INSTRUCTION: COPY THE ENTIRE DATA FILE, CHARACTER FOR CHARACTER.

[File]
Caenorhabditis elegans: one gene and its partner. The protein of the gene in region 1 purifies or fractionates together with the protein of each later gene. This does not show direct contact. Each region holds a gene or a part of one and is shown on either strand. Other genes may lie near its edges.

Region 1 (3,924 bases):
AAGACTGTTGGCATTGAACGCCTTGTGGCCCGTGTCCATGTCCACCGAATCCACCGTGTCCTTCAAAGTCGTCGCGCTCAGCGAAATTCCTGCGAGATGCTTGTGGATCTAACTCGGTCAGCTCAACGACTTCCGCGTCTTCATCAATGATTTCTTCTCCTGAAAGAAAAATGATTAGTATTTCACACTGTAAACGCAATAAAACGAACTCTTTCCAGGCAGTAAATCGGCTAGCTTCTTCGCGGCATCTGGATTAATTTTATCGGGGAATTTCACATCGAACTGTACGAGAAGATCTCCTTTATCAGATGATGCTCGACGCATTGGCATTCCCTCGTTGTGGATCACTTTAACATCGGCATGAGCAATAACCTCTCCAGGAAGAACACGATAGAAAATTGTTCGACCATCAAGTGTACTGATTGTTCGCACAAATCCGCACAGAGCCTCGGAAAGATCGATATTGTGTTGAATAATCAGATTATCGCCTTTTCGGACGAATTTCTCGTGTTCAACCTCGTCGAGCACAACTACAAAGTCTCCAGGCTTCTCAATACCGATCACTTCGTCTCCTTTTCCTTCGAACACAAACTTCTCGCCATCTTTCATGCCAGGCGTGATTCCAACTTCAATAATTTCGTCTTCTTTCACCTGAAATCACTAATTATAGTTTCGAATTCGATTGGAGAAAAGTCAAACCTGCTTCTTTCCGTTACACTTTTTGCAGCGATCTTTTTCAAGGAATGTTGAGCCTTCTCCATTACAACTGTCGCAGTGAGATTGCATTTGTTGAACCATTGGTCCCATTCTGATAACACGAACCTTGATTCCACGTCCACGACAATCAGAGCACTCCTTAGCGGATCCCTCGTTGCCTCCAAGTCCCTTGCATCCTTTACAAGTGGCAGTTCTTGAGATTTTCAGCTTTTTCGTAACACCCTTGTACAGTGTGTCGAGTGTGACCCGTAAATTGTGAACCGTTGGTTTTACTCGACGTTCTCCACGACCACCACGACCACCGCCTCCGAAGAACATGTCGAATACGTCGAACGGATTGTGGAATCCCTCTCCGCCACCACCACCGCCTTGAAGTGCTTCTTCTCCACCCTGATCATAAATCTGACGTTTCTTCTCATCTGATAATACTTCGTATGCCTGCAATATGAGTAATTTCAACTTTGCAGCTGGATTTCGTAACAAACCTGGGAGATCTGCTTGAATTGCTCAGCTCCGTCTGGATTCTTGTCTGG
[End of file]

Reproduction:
Caenorhabditis elegans: one gene and its partner. The protein of the gene in region 1 purifies or fractionates together with the protein of each later gene. This does not show direct contact. Each region holds a gene or a part of one and is shown on either strand. Other genes may lie near its edges.

Region 1 (3,924 bases):
AAGACTGTTGGCATTGAACGCCTTGTGGCCCGTGTCCATGTCCACCGAATCCACCGTGTCCTTCAAAGTCGTCGCGCTCAGCGAAATTCCTGCGAGATGCTTGTGGATCTAACTCGGTCAGCTCAACGACTTCCGCGTCTTCATCAATGATTTCTTCTCCTGAAAGAAAAATGATTAGTATTTCACACTGTAAACGCAATAAAACGAACTCTTTCCAGGCAGTAAATCGGCTAGCTTCTTCGCGGCATCTGGATTAATTTTATCGGGGAATTTCACATCGAACTGTACGAGAAGATCTCCTTTATCAGATGATGCTCGACGCATTGGCATTCCCTCGTTGTGGATCACTTTAACATCGGCATGAGCAATAACCTCTCCAGGAAGAACACGATAGAAAATTGTTCGACCATCAAGTGTACTGATTGTTCGCACAAATCCGCACAGAGCCTCGGAAAGATCGATATTGTGTTGAATAATCAGATTATCGCCTTTTCGGACGAATTTCTCGTGTTCAACCTCGTCGAGCACAACTACAAAGTCTCCAGGCTTCTCAATACCGATCACTTCGTCTCCTTTTCCTTCGAACACAAACTTCTCGCCATCTTTCATGCCAGGCGTGATTCCAACTTCAATAATTTCGTCTTCTTTCACCTGAAATCACTAATTATAGTTTCGAATTCGATTGGAGAAAAGTCAAACCTGCTTCTTTCCGTTACACTTTTTGCAGCGATCTTTTTCAAGGAATGTTGAGCCTTCTCCATTACAACTGTCGCAGTGAGATTGCATTTGTTGAACCATTGGTCCCATTCTGATAACACGAACCTTGATTCCACGTCCACGACAATCAGAGCACTCCTTAGCGGATCCCTCGTTGCCTCCAAGTCCCTTGCATCCTTTACAAGTGGCAGTTCTTGAGATTTTCAGCTTTTTCGTAACACCCTTGTACAGTGTGTCGAGTGTGACCCGTAAATTGTGAACCGTTGGTTTTACTCGACGTTCTCCACGACCACCACGACCACCGCCTCCGAAGAACATGTCGAATACGTCGAACGGATTGTGGAATCCCTCTCCGCCACCACCACCGCCTTGAAGTGCTTCTTCTCCACCCTGATCATAAATCTGACGTTTCTTCTCATCTGATAATACTTCGTATGCCTGCAATATGAGTAATTTCAACTTTGCAGCTGGATTTCGTAACAAACCTGGGAGATCTGCTTGAATTGCTCAGCTCCGTCTGGATTCTTGTCTGG